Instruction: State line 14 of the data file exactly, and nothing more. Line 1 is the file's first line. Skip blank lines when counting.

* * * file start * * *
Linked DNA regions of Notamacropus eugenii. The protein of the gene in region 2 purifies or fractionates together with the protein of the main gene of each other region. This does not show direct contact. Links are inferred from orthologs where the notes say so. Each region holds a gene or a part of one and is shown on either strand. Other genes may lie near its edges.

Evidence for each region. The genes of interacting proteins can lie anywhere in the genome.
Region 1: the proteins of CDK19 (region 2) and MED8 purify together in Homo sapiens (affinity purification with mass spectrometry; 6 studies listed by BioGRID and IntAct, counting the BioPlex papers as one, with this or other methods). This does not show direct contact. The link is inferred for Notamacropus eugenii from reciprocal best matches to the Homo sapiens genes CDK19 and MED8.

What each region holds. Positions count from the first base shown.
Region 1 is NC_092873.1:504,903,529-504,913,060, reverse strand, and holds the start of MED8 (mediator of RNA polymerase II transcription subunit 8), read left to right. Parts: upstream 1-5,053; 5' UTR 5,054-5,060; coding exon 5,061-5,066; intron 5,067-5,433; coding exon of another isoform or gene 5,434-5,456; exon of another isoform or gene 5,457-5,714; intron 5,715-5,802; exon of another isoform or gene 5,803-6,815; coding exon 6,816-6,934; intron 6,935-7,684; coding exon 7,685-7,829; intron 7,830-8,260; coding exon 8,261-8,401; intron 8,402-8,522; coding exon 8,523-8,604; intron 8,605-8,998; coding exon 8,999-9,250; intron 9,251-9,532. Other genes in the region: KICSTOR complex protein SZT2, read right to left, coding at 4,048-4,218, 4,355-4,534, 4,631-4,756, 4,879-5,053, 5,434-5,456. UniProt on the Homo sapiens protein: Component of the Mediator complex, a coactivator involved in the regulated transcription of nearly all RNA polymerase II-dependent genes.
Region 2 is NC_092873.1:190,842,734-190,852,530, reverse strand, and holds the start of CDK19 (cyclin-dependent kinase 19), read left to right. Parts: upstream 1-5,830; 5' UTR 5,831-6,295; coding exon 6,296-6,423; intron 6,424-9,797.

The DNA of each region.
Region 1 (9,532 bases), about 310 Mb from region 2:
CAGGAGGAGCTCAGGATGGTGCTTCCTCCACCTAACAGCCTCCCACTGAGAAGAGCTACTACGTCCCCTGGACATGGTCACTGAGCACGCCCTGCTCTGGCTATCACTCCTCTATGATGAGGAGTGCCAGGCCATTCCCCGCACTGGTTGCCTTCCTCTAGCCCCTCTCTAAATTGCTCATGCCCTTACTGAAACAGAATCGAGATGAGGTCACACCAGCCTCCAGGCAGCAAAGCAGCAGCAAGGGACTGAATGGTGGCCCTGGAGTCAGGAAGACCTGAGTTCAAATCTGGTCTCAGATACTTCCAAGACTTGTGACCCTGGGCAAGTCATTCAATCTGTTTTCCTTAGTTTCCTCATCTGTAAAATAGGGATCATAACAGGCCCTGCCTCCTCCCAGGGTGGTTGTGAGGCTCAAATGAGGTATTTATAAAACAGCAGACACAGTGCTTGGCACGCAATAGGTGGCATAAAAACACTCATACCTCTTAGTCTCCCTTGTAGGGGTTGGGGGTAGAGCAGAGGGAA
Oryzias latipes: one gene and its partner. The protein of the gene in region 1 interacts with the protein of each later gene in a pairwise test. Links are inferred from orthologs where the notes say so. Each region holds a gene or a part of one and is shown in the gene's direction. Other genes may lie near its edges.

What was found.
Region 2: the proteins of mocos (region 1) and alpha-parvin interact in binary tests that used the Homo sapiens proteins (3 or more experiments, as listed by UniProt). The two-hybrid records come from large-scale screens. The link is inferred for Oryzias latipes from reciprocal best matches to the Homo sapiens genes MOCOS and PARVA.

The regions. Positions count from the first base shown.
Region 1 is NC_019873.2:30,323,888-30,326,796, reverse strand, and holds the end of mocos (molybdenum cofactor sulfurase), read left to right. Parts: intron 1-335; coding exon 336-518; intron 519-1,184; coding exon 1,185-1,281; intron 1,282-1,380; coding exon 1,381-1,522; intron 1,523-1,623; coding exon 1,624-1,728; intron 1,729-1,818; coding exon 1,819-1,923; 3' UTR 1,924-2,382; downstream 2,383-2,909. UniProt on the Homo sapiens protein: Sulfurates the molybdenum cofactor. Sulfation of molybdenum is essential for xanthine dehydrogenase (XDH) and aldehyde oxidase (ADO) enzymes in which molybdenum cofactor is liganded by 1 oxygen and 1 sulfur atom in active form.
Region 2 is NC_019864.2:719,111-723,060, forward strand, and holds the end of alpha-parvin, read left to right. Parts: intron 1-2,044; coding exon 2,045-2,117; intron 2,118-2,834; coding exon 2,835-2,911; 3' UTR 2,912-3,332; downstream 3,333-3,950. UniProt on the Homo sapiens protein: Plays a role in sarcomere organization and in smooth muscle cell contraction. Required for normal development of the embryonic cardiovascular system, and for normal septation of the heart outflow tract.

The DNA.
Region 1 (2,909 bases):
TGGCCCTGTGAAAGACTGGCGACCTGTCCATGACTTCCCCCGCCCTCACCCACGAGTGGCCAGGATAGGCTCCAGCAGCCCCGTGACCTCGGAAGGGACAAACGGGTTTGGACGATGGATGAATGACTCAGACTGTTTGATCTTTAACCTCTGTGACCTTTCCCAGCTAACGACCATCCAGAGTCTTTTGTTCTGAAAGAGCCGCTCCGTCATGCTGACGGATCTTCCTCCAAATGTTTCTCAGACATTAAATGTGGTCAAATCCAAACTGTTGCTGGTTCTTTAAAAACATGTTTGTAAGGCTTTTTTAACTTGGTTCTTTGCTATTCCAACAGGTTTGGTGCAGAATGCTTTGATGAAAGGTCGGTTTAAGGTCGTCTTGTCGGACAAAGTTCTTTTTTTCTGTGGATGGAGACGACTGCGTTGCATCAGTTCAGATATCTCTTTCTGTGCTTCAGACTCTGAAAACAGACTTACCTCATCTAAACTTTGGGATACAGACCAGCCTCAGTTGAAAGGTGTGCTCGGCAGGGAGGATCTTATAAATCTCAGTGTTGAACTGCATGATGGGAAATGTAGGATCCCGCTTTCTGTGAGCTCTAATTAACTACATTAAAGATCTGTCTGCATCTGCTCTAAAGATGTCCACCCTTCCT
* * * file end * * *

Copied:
Region 1 is NC_019873.2:30,323,888-30,326,796, reverse strand, and holds the end of mocos (molybdenum cofactor sulfurase), read left to right. Parts: intron 1-335; coding exon 336-518; intron 519-1,184; coding exon 1,185-1,281; intron 1,282-1,380; coding exon 1,381-1,522; intron 1,523-1,623; coding exon 1,624-1,728; intron 1,729-1,818; coding exon 1,819-1,923; 3' UTR 1,924-2,382; downstream 2,383-2,909. UniProt on the Homo sapiens protein: Sulfurates the molybdenum cofactor. Sulfation of molybdenum is essential for xanthine dehydrogenase (XDH) and aldehyde oxidase (ADO) enzymes in which molybdenum cofactor is liganded by 1 oxygen and 1 sulfur atom in active form.